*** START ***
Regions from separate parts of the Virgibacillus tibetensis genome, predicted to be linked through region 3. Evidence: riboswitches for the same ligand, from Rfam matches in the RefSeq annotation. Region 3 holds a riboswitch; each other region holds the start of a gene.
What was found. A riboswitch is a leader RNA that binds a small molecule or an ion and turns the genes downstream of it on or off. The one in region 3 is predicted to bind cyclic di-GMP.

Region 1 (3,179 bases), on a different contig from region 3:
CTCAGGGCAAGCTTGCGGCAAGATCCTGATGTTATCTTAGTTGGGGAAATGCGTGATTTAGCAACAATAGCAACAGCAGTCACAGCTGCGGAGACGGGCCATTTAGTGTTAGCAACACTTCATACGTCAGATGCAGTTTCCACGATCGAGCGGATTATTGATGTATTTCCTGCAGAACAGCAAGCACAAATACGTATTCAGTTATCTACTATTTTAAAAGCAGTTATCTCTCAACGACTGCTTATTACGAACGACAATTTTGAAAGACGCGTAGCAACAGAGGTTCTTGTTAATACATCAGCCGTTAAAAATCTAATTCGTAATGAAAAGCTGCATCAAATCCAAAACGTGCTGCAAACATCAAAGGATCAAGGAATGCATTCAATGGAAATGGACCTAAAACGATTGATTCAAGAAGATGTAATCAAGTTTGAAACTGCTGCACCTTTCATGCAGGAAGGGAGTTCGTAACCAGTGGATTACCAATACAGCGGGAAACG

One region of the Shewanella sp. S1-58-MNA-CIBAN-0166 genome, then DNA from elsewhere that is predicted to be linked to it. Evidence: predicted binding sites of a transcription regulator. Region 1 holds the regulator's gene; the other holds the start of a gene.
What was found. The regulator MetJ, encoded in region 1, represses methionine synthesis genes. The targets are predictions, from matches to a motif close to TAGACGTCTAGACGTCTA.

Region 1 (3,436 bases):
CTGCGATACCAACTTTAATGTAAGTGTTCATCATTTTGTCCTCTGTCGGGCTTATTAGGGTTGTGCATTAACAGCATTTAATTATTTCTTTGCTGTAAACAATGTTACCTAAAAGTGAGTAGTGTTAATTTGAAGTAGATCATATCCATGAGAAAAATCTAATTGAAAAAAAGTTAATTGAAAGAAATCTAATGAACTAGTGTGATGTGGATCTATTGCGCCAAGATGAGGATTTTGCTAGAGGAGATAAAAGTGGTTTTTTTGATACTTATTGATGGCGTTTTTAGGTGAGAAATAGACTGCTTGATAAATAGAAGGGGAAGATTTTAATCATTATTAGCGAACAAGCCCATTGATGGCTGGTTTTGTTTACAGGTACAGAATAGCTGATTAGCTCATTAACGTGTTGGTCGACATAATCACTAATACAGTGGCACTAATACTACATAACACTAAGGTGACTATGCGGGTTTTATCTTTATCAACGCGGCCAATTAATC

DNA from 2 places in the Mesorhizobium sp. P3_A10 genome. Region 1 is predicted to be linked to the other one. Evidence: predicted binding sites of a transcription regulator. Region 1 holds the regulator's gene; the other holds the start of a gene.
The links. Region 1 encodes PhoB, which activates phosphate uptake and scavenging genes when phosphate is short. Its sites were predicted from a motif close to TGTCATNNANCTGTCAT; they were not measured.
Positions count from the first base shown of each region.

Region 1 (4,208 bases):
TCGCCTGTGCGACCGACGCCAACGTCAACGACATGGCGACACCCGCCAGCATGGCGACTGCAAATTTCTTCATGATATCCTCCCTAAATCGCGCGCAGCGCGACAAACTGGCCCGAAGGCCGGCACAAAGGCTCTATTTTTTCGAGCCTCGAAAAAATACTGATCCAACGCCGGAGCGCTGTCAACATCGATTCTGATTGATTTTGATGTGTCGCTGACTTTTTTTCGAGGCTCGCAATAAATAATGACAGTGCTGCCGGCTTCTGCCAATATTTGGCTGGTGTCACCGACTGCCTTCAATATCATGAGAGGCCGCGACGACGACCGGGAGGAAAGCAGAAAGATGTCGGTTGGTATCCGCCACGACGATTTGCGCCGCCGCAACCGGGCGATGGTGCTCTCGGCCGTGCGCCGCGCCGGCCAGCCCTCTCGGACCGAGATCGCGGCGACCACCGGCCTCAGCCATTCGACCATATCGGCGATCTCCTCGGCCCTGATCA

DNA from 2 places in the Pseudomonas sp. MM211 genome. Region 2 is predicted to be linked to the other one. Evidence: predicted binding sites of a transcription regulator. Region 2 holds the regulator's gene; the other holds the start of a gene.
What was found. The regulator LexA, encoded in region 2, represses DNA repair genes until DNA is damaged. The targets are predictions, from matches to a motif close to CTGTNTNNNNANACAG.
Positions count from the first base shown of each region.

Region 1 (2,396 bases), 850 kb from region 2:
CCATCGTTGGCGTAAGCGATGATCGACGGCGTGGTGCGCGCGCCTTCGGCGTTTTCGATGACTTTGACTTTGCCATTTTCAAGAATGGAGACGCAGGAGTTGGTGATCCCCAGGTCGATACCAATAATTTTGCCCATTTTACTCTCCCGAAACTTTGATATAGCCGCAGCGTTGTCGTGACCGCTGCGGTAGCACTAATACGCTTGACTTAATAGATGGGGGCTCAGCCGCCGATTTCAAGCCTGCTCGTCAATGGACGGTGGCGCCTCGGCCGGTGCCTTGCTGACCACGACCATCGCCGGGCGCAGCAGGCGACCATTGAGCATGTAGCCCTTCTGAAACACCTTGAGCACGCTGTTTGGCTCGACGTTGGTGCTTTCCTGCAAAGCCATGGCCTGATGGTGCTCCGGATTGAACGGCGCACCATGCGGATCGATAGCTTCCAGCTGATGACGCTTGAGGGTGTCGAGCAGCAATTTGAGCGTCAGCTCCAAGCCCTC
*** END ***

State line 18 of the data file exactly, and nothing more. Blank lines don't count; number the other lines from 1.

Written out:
CCATCGTTGGCGTAAGCGATGATCGACGGCGTGGTGCGCGCGCCTTCGGCGTTTTCGATGACTTTGACTTTGCCATTTTCAAGAATGGAGACGCAGGAGTTGGTGATCCCCAGGTCGATACCAATAATTTTGCCCATTTTACTCTCCCGAAACTTTGATATAGCCGCAGCGTTGTCGTGACCGCTGCGGTAGCACTAATACGCTTGACTTAATAGATGGGGGCTCAGCCGCCGATTTCAAGCCTGCTCGTCAATGGACGGTGGCGCCTCGGCCGGTGCCTTGCTGACCACGACCATCGCCGGGCGCAGCAGGCGACCATTGAGCATGTAGCCCTTCTGAAACACCTTGAGCACGCTGTTTGGCTCGACGTTGGTGCTTTCCTGCAAAGCCATGGCCTGATGGTGCTCCGGATTGAACGGCGCACCATGCGGATCGATAGCTTCCAGCTGATGACGCTTGAGGGTGTCGAGCAGCAATTTGAGCGTCAGCTCCAAGCCCTC